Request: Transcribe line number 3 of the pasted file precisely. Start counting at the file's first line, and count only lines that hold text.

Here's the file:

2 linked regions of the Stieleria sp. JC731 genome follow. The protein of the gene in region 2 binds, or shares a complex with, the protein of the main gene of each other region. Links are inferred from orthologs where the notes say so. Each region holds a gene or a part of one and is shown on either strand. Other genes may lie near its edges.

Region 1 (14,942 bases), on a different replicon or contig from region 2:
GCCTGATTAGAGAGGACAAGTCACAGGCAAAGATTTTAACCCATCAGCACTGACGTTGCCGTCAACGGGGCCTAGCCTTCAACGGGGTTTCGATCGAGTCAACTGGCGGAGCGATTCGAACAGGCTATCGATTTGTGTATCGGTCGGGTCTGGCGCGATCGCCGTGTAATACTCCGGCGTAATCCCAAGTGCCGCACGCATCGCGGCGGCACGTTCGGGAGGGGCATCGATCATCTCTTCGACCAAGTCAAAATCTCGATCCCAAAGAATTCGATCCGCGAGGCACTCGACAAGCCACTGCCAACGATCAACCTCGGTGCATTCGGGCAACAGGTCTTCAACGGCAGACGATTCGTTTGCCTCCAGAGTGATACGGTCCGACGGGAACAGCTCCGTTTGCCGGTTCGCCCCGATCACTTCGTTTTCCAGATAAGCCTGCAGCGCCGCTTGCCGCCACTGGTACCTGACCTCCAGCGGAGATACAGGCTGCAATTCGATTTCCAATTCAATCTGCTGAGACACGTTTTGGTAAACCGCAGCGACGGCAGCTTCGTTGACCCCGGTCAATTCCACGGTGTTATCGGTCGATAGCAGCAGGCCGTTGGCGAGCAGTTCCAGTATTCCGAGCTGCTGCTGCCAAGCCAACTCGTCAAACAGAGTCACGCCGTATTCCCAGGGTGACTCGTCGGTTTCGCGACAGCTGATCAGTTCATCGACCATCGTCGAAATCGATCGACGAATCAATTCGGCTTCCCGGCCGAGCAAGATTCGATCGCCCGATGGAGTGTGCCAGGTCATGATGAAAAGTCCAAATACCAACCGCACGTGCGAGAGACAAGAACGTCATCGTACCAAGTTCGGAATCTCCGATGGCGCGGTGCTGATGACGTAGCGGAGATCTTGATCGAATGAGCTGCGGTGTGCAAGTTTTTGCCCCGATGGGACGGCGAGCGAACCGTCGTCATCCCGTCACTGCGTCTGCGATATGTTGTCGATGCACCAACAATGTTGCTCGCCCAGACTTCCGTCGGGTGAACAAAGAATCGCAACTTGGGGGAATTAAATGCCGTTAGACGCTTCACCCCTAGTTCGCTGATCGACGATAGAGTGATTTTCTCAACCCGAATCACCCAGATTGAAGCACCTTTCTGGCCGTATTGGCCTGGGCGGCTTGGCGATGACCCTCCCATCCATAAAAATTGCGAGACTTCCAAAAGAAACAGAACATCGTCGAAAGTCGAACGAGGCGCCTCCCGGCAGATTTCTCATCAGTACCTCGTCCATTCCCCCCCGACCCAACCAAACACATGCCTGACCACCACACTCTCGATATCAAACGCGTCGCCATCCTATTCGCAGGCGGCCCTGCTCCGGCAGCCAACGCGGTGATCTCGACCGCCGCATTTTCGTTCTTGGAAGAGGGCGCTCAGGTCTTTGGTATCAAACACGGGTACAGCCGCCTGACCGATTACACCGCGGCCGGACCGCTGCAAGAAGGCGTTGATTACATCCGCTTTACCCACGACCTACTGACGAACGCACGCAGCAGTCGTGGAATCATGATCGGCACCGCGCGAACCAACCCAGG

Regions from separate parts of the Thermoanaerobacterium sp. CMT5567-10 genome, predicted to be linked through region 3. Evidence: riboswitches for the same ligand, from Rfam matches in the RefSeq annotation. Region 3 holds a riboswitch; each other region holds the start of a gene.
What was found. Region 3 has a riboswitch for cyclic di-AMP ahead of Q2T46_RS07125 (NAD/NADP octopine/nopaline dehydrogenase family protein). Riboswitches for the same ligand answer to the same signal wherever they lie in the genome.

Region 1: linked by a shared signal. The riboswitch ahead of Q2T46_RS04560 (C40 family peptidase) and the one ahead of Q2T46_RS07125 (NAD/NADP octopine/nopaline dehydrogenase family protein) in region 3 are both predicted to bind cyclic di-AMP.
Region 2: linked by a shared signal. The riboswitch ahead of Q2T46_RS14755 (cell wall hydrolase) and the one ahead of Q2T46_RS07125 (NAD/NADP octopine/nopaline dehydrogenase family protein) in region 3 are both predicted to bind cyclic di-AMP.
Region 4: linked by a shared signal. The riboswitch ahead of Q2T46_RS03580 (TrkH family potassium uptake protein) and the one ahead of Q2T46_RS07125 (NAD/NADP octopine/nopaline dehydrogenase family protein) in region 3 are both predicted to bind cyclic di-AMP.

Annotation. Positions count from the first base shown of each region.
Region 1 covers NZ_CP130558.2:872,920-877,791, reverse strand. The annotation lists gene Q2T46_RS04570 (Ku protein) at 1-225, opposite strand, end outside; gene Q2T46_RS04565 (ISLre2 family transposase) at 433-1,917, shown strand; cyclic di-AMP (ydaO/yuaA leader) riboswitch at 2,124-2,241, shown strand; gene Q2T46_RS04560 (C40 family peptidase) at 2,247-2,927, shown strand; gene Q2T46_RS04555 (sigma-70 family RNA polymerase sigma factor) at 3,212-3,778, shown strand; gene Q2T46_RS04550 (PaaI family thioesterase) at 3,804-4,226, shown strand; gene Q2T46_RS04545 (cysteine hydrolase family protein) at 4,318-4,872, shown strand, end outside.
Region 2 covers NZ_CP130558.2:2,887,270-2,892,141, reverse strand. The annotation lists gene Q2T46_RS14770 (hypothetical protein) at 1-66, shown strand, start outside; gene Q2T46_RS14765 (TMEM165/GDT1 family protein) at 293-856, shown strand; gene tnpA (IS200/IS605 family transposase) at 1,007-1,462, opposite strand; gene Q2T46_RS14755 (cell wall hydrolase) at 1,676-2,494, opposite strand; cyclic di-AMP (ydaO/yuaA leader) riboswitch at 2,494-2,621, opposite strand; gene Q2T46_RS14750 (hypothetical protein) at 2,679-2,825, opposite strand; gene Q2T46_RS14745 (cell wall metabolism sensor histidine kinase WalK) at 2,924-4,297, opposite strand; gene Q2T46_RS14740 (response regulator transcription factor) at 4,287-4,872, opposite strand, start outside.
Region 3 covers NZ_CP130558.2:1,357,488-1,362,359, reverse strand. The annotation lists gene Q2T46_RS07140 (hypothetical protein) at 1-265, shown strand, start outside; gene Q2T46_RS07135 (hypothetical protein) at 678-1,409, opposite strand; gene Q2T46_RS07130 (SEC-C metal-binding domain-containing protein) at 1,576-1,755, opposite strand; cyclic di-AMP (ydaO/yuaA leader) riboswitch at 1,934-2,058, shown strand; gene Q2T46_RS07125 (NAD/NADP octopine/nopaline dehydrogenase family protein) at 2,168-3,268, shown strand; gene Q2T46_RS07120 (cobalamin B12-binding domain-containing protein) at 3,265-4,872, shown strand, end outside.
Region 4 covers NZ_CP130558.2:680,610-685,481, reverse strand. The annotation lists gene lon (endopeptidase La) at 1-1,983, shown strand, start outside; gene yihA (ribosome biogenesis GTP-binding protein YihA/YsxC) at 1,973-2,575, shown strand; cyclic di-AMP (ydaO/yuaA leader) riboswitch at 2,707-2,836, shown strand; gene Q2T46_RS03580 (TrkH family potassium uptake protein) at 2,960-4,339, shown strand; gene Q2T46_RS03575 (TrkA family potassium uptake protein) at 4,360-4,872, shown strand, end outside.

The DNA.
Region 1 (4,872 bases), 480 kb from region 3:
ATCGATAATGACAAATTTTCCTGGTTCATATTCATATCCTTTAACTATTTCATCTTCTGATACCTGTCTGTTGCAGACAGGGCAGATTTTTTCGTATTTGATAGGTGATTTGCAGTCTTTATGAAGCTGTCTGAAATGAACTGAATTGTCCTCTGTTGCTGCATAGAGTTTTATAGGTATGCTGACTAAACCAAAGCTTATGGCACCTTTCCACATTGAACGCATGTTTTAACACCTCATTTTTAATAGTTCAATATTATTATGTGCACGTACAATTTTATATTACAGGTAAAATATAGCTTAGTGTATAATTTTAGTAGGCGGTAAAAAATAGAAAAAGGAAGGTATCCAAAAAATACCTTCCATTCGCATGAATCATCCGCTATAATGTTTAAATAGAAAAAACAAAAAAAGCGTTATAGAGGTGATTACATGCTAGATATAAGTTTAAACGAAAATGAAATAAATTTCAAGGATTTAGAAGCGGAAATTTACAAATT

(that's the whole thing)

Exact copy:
GCCTGATTAGAGAGGACAAGTCACAGGCAAAGATTTTAACCCATCAGCACTGACGTTGCCGTCAACGGGGCCTAGCCTTCAACGGGGTTTCGATCGAGTCAACTGGCGGAGCGATTCGAACAGGCTATCGATTTGTGTATCGGTCGGGTCTGGCGCGATCGCCGTGTAATACTCCGGCGTAATCCCAAGTGCCGCACGCATCGCGGCGGCACGTTCGGGAGGGGCATCGATCATCTCTTCGACCAAGTCAAAATCTCGATCCCAAAGAATTCGATCCGCGAGGCACTCGACAAGCCACTGCCAACGATCAACCTCGGTGCATTCGGGCAACAGGTCTTCAACGGCAGACGATTCGTTTGCCTCCAGAGTGATACGGTCCGACGGGAACAGCTCCGTTTGCCGGTTCGCCCCGATCACTTCGTTTTCCAGATAAGCCTGCAGCGCCGCTTGCCGCCACTGGTACCTGACCTCCAGCGGAGATACAGGCTGCAATTCGATTTCCAATTCAATCTGCTGAGACACGTTTTGGTAAACCGCAGCGACGGCAGCTTCGTTGACCCCGGTCAATTCCACGGTGTTATCGGTCGATAGCAGCAGGCCGTTGGCGAGCAGTTCCAGTATTCCGAGCTGCTGCTGCCAAGCCAACTCGTCAAACAGAGTCACGCCGTATTCCCAGGGTGACTCGTCGGTTTCGCGACAGCTGATCAGTTCATCGACCATCGTCGAAATCGATCGACGAATCAATTCGGCTTCCCGGCCGAGCAAGATTCGATCGCCCGATGGAGTGTGCCAGGTCATGATGAAAAGTCCAAATACCAACCGCACGTGCGAGAGACAAGAACGTCATCGTACCAAGTTCGGAATCTCCGATGGCGCGGTGCTGATGACGTAGCGGAGATCTTGATCGAATGAGCTGCGGTGTGCAAGTTTTTGCCCCGATGGGACGGCGAGCGAACCGTCGTCATCCCGTCACTGCGTCTGCGATATGTTGTCGATGCACCAACAATGTTGCTCGCCCAGACTTCCGTCGGGTGAACAAAGAATCGCAACTTGGGGGAATTAAATGCCGTTAGACGCTTCACCCCTAGTTCGCTGATCGACGATAGAGTGATTTTCTCAACCCGAATCACCCAGATTGAAGCACCTTTCTGGCCGTATTGGCCTGGGCGGCTTGGCGATGACCCTCCCATCCATAAAAATTGCGAGACTTCCAAAAGAAACAGAACATCGTCGAAAGTCGAACGAGGCGCCTCCCGGCAGATTTCTCATCAGTACCTCGTCCATTCCCCCCCGACCCAACCAAACACATGCCTGACCACCACACTCTCGATATCAAACGCGTCGCCATCCTATTCGCAGGCGGCCCTGCTCCGGCAGCCAACGCGGTGATCTCGACCGCCGCATTTTCGTTCTTGGAAGAGGGCGCTCAGGTCTTTGGTATCAAACACGGGTACAGCCGCCTGACCGATTACACCGCGGCCGGACCGCTGCAAGAAGGCGTTGATTACATCCGCTTTACCCACGACCTACTGACGAACGCACGCAGCAGTCGTGGAATCATGATCGGCACCGCGCGAACCAACCCAGG